Miss Brill


Katherine Mansfield

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Miss Brill: Style 1 key example

Explanation and Analysis:

"Miss Brill" is written in a light and lyrical style that emphasizes the titular character's subjectivity and illuminates the differences between her self-conception and the way others perceive her. Throughout the story, Miss Brill tries to convince herself that she is a contented and connected member of a strong community, often using enthusiastic language and imagery to do so. Sitting in the park, Miss Brill reflects: 

Oh, how fascinating it was! How she enjoyed it! How she loved sitting here, watching it all! It was like a play. It was exactly like a play. Who could believe the sky at the back wasn’t painted?

However, there's a strong contrast between this determinedly positive language and the actual events the story depicts. In this case, at the moment when Miss Brill makes this observation, she's sitting alone on a bench, watching as other park-goers interact with family and friends. This stylistic choice allows the reader to experience the tragedy of Miss Brill's loneliness, even as she tries to hide it from herself.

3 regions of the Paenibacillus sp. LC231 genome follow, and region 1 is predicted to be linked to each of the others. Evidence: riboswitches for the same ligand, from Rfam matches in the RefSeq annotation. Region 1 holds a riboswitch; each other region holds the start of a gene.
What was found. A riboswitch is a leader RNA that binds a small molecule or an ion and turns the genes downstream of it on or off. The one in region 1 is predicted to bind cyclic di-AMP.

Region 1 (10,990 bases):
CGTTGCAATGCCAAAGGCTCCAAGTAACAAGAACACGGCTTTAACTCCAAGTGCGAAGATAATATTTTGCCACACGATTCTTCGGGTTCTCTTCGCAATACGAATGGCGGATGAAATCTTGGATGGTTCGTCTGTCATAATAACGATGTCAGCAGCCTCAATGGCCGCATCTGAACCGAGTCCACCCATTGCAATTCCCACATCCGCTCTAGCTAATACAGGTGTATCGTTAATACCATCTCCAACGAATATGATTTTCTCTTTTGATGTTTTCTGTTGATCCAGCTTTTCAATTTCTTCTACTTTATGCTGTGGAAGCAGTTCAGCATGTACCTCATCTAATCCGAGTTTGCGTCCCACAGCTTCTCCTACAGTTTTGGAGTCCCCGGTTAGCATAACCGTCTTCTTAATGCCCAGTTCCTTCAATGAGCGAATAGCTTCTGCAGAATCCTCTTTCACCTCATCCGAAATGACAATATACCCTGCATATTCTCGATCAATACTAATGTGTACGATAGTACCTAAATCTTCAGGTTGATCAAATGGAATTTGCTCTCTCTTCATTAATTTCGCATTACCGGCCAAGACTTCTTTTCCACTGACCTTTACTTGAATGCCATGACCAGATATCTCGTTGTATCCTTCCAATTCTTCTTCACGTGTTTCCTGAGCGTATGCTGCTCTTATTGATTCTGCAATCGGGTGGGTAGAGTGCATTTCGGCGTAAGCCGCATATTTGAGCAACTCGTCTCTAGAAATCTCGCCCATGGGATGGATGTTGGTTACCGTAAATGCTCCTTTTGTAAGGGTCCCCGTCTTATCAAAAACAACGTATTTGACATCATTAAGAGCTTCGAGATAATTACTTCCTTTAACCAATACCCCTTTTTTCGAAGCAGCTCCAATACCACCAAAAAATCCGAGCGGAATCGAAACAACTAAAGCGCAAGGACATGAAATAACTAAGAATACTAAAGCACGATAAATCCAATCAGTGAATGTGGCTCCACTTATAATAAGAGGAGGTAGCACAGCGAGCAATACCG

It also reflects one of the modernist movement's central concerns: the naturalistic depiction of human consciousness. Mansfield gives the reader direct access to Miss Brill's thoughts through flowing sentences that stop and start like organic thoughts, as when she's listening to the orchestra: 

Now there came a little ‘flutey’ bit – very pretty! – a little chain of bright drops. She was sure it would be repeated. It was; she lifted her head and smiled.

The interjection of "very pretty" in Miss Brill's description of the orchestra situates the reader directly in her mind. But the contrast between language and event allows the reader to arrive at psychological insights that Miss Brill doesn't herself possess. By showing Miss Brill's emotional state without explicitly describing it, Mansfield intimately portrays the mind of a woman who cannot bear to articulate her own loneliness. At the end of the story, when the two young lovers insult Miss Brill and she retreats home in defeat, the story's sentences become short and austere to underscore the unwelcome self-knowledge she has finally achieved. 

Another key aspect of modernism is a focus on how individuals relate to their societies. "Miss Brill" is narrowly focused on its title character's experience. There are no other major characters in the story, and Mansfield provides no access to minds other than Miss Brill's: even when Miss Brill imagines what other park-goers might be thinking, those monologues say more about her own inner life than those of her neighbors. The story's focus and its limited perspective reflect Miss Brill's deep alienation from her society and lack of connection with anyone around her.